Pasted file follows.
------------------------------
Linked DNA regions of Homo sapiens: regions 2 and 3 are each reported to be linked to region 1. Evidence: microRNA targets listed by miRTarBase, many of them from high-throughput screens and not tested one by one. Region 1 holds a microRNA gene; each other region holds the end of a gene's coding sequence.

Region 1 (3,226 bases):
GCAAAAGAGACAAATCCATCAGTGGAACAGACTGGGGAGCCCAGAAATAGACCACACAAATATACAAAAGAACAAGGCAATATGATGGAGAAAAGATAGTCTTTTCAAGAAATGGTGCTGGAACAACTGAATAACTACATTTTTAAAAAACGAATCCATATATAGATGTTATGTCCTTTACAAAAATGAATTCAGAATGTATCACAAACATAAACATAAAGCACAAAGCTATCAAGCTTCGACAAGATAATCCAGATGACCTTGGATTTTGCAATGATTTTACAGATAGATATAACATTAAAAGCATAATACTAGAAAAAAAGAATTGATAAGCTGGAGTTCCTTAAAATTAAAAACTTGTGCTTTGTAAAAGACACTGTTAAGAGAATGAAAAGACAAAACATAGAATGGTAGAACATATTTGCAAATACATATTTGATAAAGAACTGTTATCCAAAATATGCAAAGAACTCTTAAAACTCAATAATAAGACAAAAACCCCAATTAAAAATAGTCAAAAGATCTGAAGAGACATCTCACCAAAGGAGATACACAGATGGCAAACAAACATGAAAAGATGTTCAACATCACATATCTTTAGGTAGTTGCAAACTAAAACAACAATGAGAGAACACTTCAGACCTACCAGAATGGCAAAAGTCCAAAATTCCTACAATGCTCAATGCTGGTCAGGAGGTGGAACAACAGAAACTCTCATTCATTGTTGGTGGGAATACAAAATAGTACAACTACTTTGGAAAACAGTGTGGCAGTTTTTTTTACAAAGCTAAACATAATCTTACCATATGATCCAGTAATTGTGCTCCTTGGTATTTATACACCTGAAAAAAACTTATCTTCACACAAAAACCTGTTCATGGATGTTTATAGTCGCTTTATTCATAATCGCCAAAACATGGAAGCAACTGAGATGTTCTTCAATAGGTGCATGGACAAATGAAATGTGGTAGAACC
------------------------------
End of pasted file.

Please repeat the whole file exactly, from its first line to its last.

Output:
Linked DNA regions of Homo sapiens: regions 2 and 3 are each reported to be linked to region 1. Evidence: microRNA targets listed by miRTarBase, many of them from high-throughput screens and not tested one by one. Region 1 holds a microRNA gene; each other region holds the end of a gene's coding sequence.

Region 1 (3,226 bases):
GCAAAAGAGACAAATCCATCAGTGGAACAGACTGGGGAGCCCAGAAATAGACCACACAAATATACAAAAGAACAAGGCAATATGATGGAGAAAAGATAGTCTTTTCAAGAAATGGTGCTGGAACAACTGAATAACTACATTTTTAAAAAACGAATCCATATATAGATGTTATGTCCTTTACAAAAATGAATTCAGAATGTATCACAAACATAAACATAAAGCACAAAGCTATCAAGCTTCGACAAGATAATCCAGATGACCTTGGATTTTGCAATGATTTTACAGATAGATATAACATTAAAAGCATAATACTAGAAAAAAAGAATTGATAAGCTGGAGTTCCTTAAAATTAAAAACTTGTGCTTTGTAAAAGACACTGTTAAGAGAATGAAAAGACAAAACATAGAATGGTAGAACATATTTGCAAATACATATTTGATAAAGAACTGTTATCCAAAATATGCAAAGAACTCTTAAAACTCAATAATAAGACAAAAACCCCAATTAAAAATAGTCAAAAGATCTGAAGAGACATCTCACCAAAGGAGATACACAGATGGCAAACAAACATGAAAAGATGTTCAACATCACATATCTTTAGGTAGTTGCAAACTAAAACAACAATGAGAGAACACTTCAGACCTACCAGAATGGCAAAAGTCCAAAATTCCTACAATGCTCAATGCTGGTCAGGAGGTGGAACAACAGAAACTCTCATTCATTGTTGGTGGGAATACAAAATAGTACAACTACTTTGGAAAACAGTGTGGCAGTTTTTTTTACAAAGCTAAACATAATCTTACCATATGATCCAGTAATTGTGCTCCTTGGTATTTATACACCTGAAAAAAACTTATCTTCACACAAAAACCTGTTCATGGATGTTTATAGTCGCTTTATTCATAATCGCCAAAACATGGAAGCAACTGAGATGTTCTTCAATAGGTGCATGGACAAATGAAATGTGGTAGAACC